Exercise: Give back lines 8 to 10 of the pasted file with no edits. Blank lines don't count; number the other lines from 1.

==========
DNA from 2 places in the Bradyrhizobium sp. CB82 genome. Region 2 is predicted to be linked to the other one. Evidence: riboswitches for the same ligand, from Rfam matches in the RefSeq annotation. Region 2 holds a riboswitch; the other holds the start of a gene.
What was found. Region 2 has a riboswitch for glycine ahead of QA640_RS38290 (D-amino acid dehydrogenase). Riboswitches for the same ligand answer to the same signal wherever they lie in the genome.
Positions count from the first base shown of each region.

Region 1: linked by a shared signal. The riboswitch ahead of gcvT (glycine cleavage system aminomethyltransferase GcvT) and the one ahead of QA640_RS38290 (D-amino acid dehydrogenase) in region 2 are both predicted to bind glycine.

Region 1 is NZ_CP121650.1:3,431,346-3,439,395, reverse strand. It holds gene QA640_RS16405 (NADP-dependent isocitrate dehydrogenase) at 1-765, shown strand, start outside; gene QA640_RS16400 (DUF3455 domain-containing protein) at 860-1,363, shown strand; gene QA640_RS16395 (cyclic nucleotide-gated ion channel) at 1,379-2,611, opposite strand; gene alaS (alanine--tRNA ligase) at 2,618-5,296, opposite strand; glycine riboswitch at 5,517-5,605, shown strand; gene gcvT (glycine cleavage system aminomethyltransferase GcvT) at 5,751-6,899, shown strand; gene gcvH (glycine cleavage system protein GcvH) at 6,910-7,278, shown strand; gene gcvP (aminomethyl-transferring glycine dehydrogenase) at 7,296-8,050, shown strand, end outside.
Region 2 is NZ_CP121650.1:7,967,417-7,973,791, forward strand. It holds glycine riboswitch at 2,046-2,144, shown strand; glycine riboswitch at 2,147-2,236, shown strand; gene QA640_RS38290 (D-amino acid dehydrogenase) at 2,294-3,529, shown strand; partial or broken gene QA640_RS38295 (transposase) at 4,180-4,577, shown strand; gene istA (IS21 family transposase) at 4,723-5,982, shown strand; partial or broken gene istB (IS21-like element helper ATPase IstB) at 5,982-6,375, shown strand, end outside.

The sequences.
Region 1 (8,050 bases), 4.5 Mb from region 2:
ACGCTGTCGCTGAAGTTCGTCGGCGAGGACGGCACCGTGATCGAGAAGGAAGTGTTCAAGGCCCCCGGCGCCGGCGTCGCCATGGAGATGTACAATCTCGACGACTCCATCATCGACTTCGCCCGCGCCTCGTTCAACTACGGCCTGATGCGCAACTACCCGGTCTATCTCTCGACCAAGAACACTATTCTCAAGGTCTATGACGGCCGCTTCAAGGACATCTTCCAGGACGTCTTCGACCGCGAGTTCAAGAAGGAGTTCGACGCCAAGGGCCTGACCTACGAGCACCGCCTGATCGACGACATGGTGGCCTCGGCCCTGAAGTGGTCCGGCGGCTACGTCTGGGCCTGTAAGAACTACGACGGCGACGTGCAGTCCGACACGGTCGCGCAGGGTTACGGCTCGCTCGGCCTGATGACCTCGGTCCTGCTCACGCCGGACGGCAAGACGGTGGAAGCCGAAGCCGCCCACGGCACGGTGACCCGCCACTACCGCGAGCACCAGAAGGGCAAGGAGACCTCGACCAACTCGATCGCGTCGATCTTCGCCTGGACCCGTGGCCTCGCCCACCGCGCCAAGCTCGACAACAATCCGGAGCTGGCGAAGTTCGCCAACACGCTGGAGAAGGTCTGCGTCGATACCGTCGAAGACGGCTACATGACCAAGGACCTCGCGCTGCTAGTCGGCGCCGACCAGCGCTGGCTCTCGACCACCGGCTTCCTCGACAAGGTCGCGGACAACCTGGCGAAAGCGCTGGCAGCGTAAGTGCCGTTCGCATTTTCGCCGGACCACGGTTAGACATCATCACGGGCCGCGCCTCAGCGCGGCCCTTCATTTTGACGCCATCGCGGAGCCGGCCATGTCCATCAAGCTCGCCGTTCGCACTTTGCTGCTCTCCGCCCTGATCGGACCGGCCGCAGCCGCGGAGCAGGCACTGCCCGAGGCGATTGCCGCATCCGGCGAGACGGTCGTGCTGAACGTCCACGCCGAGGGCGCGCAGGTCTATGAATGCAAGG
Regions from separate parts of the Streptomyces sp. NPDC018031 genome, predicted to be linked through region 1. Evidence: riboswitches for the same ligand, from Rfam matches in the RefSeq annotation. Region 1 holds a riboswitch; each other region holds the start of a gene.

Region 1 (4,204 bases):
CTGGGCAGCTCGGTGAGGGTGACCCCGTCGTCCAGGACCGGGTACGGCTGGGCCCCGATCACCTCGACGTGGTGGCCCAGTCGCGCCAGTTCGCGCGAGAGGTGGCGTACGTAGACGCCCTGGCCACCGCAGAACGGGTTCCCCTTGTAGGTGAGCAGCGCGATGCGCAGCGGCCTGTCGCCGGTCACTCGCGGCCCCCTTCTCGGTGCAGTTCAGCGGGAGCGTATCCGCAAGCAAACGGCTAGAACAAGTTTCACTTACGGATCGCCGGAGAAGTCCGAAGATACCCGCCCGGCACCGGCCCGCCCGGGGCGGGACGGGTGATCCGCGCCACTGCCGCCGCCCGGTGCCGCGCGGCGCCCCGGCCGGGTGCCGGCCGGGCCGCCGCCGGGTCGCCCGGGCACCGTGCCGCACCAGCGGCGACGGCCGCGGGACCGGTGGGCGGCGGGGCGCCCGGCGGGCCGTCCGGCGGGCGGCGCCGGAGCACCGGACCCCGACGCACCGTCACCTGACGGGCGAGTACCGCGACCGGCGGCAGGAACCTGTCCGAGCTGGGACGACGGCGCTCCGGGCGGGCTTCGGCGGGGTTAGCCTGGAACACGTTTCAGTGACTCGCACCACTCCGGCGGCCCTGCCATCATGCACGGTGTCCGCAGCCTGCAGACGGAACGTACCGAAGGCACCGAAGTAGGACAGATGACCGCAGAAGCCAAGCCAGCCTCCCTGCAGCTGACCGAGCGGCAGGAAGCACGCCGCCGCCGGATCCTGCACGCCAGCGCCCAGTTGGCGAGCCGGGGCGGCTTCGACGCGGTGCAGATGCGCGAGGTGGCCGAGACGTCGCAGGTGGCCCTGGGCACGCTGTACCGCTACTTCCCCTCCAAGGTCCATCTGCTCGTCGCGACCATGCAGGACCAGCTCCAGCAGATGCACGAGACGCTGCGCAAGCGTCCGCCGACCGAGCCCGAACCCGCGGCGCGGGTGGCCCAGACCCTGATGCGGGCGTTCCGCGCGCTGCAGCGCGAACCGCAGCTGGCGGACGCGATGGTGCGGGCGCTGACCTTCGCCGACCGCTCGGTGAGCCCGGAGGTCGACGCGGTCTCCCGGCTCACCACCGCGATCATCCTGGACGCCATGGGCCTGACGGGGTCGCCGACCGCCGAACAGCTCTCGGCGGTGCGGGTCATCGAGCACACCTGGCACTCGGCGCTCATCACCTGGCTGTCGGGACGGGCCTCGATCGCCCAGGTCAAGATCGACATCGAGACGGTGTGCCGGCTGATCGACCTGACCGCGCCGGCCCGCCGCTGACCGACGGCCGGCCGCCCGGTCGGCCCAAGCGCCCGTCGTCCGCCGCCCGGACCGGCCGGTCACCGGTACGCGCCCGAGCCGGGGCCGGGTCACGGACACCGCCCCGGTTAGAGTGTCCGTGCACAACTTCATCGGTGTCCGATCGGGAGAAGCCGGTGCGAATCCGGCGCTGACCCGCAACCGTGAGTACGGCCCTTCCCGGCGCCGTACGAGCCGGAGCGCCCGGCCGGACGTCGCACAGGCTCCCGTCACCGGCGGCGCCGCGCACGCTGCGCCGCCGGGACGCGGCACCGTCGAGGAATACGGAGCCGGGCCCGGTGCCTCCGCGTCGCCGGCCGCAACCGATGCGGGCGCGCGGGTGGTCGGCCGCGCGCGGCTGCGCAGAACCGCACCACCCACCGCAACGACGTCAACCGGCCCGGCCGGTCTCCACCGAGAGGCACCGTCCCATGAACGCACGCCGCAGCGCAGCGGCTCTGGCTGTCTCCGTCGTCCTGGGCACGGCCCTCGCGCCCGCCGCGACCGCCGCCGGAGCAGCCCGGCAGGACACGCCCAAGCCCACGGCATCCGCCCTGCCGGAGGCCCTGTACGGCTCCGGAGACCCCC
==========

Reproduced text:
Region 1 (8,050 bases), 4.5 Mb from region 2:
ACGCTGTCGCTGAAGTTCGTCGGCGAGGACGGCACCGTGATCGAGAAGGAAGTGTTCAAGGCCCCCGGCGCCGGCGTCGCCATGGAGATGTACAATCTCGACGACTCCATCATCGACTTCGCCCGCGCCTCGTTCAACTACGGCCTGATGCGCAACTACCCGGTCTATCTCTCGACCAAGAACACTATTCTCAAGGTCTATGACGGCCGCTTCAAGGACATCTTCCAGGACGTCTTCGACCGCGAGTTCAAGAAGGAGTTCGACGCCAAGGGCCTGACCTACGAGCACCGCCTGATCGACGACATGGTGGCCTCGGCCCTGAAGTGGTCCGGCGGCTACGTCTGGGCCTGTAAGAACTACGACGGCGACGTGCAGTCCGACACGGTCGCGCAGGGTTACGGCTCGCTCGGCCTGATGACCTCGGTCCTGCTCACGCCGGACGGCAAGACGGTGGAAGCCGAAGCCGCCCACGGCACGGTGACCCGCCACTACCGCGAGCACCAGAAGGGCAAGGAGACCTCGACCAACTCGATCGCGTCGATCTTCGCCTGGACCCGTGGCCTCGCCCACCGCGCCAAGCTCGACAACAATCCGGAGCTGGCGAAGTTCGCCAACACGCTGGAGAAGGTCTGCGTCGATACCGTCGAAGACGGCTACATGACCAAGGACCTCGCGCTGCTAGTCGGCGCCGACCAGCGCTGGCTCTCGACCACCGGCTTCCTCGACAAGGTCGCGGACAACCTGGCGAAAGCGCTGGCAGCGTAAGTGCCGTTCGCATTTTCGCCGGACCACGGTTAGACATCATCACGGGCCGCGCCTCAGCGCGGCCCTTCATTTTGACGCCATCGCGGAGCCGGCCATGTCCATCAAGCTCGCCGTTCGCACTTTGCTGCTCTCCGCCCTGATCGGACCGGCCGCAGCCGCGGAGCAGGCACTGCCCGAGGCGATTGCCGCATCCGGCGAGACGGTCGTGCTGAACGTCCACGCCGAGGGCGCGCAGGTCTATGAATGCAAGG
Regions from separate parts of the Streptomyces sp. NPDC018031 genome, predicted to be linked through region 1. Evidence: riboswitches for the same ligand, from Rfam matches in the RefSeq annotation. Region 1 holds a riboswitch; each other region holds the start of a gene.